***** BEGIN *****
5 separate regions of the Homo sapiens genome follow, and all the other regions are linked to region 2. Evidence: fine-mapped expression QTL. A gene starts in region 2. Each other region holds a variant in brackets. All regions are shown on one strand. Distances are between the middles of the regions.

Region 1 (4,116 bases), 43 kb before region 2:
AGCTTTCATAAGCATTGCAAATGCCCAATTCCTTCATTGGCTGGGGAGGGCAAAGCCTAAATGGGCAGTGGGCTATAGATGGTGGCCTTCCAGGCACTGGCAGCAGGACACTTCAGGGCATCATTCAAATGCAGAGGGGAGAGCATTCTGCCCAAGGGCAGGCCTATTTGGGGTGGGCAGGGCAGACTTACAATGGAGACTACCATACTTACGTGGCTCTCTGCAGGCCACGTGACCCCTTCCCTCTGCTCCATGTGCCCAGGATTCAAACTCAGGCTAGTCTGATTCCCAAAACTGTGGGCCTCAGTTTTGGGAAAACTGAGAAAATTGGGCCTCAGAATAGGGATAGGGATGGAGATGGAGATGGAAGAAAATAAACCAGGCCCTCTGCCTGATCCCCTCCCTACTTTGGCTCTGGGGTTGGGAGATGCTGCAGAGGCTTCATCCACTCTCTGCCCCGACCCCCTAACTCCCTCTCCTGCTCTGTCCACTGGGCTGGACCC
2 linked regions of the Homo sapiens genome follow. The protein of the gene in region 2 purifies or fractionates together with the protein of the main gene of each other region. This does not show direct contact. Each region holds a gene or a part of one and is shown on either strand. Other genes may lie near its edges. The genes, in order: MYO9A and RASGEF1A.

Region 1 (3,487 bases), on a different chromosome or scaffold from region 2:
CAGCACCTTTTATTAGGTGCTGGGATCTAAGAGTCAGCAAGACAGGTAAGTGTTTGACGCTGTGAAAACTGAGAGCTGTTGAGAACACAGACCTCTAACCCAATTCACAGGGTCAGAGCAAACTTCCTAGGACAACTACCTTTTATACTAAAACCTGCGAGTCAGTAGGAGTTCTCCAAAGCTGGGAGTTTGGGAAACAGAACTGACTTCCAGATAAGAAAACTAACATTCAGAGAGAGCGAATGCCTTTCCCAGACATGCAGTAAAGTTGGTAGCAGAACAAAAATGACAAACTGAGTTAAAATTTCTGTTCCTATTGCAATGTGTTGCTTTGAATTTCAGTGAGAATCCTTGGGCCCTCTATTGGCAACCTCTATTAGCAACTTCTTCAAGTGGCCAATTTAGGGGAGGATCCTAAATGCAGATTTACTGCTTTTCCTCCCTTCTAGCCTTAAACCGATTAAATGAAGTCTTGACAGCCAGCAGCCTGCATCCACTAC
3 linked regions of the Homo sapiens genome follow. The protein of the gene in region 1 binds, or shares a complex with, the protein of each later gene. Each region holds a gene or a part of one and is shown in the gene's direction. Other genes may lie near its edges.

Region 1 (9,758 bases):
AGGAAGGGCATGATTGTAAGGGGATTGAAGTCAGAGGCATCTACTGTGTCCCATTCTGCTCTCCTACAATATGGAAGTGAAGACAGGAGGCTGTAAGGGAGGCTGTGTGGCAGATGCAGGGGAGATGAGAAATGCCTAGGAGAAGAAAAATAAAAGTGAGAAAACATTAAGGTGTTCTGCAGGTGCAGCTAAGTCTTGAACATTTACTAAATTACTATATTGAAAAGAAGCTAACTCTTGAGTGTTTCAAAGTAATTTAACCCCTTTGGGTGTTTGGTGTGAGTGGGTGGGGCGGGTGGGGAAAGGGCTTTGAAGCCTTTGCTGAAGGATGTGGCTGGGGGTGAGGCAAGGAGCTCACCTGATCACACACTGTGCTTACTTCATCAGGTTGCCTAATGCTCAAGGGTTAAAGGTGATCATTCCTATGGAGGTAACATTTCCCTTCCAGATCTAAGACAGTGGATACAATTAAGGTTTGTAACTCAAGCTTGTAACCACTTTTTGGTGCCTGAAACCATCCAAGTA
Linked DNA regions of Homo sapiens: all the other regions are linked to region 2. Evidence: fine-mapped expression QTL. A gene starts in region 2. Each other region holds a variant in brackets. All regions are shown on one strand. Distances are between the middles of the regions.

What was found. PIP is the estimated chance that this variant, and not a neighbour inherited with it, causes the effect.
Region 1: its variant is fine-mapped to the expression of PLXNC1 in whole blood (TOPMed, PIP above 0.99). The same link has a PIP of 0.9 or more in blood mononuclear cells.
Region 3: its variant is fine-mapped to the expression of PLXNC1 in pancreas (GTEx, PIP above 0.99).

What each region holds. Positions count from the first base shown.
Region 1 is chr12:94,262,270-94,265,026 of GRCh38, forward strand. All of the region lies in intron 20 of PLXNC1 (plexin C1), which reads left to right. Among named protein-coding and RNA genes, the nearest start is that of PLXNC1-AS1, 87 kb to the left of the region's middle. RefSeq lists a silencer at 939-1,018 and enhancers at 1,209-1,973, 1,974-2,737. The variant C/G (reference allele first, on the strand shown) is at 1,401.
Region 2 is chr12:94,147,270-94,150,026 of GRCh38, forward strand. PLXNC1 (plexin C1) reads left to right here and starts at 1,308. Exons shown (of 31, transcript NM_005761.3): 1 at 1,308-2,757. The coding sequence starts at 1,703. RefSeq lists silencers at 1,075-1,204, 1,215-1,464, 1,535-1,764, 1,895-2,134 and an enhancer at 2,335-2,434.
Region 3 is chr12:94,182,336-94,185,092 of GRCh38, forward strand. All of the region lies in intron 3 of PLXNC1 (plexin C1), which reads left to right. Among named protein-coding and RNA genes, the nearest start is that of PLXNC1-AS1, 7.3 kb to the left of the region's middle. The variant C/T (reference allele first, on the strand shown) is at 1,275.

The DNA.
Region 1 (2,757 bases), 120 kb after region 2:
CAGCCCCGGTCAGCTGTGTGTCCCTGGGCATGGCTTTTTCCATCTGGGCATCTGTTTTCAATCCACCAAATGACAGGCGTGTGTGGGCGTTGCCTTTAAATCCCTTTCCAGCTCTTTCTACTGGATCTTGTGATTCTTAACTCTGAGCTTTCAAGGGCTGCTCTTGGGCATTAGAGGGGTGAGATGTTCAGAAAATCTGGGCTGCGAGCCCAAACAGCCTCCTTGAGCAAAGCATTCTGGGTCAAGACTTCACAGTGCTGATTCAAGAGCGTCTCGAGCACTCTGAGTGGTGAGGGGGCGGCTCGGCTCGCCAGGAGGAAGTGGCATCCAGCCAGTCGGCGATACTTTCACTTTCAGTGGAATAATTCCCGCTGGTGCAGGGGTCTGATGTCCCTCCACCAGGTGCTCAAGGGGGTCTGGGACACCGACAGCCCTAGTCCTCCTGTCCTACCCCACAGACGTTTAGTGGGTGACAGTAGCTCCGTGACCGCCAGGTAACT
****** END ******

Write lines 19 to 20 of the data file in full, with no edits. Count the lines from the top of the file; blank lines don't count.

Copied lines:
Region 1 (2,757 bases), 120 kb after region 2:
CAGCCCCGGTCAGCTGTGTGTCCCTGGGCATGGCTTTTTCCATCTGGGCATCTGTTTTCAATCCACCAAATGACAGGCGTGTGTGGGCGTTGCCTTTAAATCCCTTTCCAGCTCTTTCTACTGGATCTTGTGATTCTTAACTCTGAGCTTTCAAGGGCTGCTCTTGGGCATTAGAGGGGTGAGATGTTCAGAAAATCTGGGCTGCGAGCCCAAACAGCCTCCTTGAGCAAAGCATTCTGGGTCAAGACTTCACAGTGCTGATTCAAGAGCGTCTCGAGCACTCTGAGTGGTGAGGGGGCGGCTCGGCTCGCCAGGAGGAAGTGGCATCCAGCCAGTCGGCGATACTTTCACTTTCAGTGGAATAATTCCCGCTGGTGCAGGGGTCTGATGTCCCTCCACCAGGTGCTCAAGGGGGTCTGGGACACCGACAGCCCTAGTCCTCCTGTCCTACCCCACAGACGTTTAGTGGGTGACAGTAGCTCCGTGACCGCCAGGTAACT